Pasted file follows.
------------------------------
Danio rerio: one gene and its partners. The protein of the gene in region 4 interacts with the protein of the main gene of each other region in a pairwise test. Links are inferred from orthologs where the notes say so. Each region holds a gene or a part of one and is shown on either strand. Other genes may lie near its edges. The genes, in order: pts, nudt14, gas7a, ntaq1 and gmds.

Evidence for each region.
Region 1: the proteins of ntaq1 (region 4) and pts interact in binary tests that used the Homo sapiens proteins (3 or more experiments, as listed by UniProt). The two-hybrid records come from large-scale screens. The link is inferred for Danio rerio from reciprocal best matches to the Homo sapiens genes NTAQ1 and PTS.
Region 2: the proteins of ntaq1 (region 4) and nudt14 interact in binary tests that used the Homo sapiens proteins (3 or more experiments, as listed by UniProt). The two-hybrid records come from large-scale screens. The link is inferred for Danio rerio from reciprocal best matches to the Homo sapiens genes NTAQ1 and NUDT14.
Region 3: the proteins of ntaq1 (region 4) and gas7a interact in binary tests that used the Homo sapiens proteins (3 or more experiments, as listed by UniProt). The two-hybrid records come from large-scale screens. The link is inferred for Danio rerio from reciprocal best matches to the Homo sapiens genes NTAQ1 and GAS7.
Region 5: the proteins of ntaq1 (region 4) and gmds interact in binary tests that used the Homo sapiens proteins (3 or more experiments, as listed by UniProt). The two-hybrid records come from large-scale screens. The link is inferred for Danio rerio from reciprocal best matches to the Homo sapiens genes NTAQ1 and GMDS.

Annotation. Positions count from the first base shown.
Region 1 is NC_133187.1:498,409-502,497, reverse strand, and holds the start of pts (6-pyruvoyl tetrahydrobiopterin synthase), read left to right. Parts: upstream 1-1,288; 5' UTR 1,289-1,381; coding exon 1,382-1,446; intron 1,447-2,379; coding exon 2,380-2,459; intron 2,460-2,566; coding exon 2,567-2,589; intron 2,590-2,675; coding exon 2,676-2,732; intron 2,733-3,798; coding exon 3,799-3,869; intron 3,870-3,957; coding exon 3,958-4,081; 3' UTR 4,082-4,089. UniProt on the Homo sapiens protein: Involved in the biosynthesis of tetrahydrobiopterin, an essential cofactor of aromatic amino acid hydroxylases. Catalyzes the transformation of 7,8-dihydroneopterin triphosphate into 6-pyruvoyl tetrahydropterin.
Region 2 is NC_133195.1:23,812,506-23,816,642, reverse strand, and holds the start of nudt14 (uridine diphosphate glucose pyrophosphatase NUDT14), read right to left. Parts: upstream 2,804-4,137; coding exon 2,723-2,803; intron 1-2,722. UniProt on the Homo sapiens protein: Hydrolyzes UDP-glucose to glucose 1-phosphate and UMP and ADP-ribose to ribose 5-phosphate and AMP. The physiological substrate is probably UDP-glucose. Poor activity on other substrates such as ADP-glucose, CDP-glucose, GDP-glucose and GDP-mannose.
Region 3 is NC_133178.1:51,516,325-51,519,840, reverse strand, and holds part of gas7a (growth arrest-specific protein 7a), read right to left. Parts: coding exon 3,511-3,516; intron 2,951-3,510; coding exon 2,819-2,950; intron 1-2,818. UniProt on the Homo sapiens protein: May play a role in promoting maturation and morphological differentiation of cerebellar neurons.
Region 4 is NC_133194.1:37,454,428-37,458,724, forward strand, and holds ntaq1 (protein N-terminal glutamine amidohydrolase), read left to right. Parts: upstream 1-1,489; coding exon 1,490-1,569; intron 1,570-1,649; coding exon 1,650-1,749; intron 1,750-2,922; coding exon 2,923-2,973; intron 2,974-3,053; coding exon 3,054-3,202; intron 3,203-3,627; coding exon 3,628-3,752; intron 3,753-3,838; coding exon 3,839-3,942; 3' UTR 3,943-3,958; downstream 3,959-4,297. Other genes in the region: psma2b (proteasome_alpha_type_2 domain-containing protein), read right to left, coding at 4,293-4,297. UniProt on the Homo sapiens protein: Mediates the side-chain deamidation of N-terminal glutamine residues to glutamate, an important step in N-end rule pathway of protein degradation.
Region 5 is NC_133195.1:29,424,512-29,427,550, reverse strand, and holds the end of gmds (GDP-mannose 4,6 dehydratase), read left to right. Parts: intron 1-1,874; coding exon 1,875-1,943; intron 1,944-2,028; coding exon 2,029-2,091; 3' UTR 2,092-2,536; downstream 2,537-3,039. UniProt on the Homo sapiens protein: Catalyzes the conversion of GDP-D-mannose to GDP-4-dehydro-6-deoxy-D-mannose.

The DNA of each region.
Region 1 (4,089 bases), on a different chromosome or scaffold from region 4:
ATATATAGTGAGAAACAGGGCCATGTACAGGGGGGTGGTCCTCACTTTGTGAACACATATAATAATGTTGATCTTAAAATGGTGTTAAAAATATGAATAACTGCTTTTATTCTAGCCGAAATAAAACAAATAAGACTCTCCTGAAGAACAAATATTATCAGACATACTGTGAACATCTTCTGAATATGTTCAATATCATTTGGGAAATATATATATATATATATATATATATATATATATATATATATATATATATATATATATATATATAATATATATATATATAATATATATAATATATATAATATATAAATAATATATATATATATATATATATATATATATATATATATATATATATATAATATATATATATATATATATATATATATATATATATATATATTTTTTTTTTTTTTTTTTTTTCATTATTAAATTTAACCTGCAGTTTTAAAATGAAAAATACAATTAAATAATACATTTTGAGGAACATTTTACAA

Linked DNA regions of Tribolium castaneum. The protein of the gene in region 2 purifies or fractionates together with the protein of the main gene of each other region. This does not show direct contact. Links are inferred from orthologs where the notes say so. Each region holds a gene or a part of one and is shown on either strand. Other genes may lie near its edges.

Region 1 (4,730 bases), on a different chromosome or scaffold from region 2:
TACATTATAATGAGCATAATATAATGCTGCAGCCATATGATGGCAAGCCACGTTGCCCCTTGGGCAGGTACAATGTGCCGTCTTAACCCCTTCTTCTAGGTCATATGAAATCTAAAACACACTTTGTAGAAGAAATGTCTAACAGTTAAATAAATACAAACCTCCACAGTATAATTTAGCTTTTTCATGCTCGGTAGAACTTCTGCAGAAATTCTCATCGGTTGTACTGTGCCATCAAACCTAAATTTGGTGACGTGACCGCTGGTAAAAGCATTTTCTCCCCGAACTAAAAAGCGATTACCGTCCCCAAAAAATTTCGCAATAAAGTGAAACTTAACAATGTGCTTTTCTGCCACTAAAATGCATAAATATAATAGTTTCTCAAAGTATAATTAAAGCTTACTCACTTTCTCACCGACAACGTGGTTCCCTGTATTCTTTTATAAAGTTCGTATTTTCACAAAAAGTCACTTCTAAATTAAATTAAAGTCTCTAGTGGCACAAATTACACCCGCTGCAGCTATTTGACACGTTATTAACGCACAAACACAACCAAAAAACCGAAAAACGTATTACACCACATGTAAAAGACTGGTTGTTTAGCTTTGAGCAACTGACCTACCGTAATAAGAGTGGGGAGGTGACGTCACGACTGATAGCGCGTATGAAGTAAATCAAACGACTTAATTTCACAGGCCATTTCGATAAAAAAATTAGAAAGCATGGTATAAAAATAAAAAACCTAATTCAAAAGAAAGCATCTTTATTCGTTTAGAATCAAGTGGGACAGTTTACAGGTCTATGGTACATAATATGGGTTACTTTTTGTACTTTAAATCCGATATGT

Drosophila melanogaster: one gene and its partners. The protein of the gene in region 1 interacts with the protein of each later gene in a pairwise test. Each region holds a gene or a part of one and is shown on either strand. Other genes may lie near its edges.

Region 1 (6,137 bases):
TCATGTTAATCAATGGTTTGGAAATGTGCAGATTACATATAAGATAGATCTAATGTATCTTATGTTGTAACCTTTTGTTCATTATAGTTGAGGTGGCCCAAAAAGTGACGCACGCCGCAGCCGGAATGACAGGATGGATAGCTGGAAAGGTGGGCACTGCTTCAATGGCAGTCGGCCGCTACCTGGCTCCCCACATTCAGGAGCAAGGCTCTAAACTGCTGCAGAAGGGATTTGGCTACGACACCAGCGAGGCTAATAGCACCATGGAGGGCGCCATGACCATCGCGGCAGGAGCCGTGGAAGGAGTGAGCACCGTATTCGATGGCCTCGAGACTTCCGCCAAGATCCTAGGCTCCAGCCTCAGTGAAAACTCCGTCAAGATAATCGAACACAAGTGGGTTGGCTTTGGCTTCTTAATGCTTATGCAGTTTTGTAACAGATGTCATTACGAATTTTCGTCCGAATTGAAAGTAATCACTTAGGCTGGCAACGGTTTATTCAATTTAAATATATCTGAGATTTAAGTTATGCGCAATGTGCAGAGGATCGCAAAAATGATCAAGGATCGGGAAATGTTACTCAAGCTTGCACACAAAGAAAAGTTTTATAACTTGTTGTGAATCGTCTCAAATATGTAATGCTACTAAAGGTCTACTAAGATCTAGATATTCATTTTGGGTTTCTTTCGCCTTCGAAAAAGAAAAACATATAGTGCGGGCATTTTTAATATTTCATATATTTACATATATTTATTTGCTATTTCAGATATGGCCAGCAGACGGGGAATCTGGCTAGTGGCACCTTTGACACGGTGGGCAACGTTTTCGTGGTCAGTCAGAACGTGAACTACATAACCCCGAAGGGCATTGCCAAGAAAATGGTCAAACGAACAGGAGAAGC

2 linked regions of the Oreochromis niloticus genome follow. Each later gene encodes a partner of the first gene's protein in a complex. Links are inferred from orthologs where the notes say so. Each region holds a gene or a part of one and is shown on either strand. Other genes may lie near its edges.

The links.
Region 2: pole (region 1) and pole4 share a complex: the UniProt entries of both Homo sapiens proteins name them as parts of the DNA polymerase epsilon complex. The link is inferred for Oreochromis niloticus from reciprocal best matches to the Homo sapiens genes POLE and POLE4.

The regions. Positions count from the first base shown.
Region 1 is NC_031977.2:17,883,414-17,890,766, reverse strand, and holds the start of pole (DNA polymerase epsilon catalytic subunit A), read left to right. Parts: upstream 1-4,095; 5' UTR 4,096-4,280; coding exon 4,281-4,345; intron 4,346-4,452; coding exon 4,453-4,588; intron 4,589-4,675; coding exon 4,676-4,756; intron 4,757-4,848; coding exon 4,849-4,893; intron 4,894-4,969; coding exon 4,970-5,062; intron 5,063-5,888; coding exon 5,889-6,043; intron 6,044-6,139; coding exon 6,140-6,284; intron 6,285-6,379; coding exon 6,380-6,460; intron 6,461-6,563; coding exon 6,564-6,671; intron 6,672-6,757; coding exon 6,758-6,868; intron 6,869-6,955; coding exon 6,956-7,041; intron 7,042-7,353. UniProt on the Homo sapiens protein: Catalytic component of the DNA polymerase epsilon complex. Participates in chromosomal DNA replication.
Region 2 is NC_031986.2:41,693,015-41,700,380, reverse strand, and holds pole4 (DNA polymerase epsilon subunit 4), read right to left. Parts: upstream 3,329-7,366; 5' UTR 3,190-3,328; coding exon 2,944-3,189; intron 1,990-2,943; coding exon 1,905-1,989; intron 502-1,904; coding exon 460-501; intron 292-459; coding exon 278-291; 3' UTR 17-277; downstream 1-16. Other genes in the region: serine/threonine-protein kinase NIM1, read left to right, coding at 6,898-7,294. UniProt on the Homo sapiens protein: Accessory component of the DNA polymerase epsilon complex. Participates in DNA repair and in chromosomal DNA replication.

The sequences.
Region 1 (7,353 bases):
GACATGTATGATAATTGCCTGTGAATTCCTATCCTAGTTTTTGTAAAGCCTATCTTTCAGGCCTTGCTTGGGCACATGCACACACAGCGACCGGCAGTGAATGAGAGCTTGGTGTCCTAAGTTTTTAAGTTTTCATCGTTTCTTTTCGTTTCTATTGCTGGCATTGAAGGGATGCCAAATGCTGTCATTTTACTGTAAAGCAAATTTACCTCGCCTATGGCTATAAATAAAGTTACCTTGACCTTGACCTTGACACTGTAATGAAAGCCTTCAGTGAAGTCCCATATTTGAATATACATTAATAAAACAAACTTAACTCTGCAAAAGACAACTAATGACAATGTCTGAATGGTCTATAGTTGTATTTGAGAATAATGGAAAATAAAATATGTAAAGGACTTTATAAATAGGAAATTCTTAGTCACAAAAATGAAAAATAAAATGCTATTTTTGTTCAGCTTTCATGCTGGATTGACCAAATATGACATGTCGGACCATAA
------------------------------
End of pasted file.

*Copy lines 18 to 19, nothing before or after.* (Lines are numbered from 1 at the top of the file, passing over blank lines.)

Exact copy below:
TACATTATAATGAGCATAATATAATGCTGCAGCCATATGATGGCAAGCCACGTTGCCCCTTGGGCAGGTACAATGTGCCGTCTTAACCCCTTCTTCTAGGTCATATGAAATCTAAAACACACTTTGTAGAAGAAATGTCTAACAGTTAAATAAATACAAACCTCCACAGTATAATTTAGCTTTTTCATGCTCGGTAGAACTTCTGCAGAAATTCTCATCGGTTGTACTGTGCCATCAAACCTAAATTTGGTGACGTGACCGCTGGTAAAAGCATTTTCTCCCCGAACTAAAAAGCGATTACCGTCCCCAAAAAATTTCGCAATAAAGTGAAACTTAACAATGTGCTTTTCTGCCACTAAAATGCATAAATATAATAGTTTCTCAAAGTATAATTAAAGCTTACTCACTTTCTCACCGACAACGTGGTTCCCTGTATTCTTTTATAAAGTTCGTATTTTCACAAAAAGTCACTTCTAAATTAAATTAAAGTCTCTAGTGGCACAAATTACACCCGCTGCAGCTATTTGACACGTTATTAACGCACAAACACAACCAAAAAACCGAAAAACGTATTACACCACATGTAAAAGACTGGTTGTTTAGCTTTGAGCAACTGACCTACCGTAATAAGAGTGGGGAGGTGACGTCACGACTGATAGCGCGTATGAAGTAAATCAAACGACTTAATTTCACAGGCCATTTCGATAAAAAAATTAGAAAGCATGGTATAAAAATAAAAAACCTAATTCAAAAGAAAGCATCTTTATTCGTTTAGAATCAAGTGGGACAGTTTACAGGTCTATGGTACATAATATGGGTTACTTTTTGTACTTTAAATCCGATATGT

Drosophila melanogaster: one gene and its partners. The protein of the gene in region 1 interacts with the protein of each later gene in a pairwise test. Each region holds a gene or a part of one and is shown on either strand. Other genes may lie near its edges.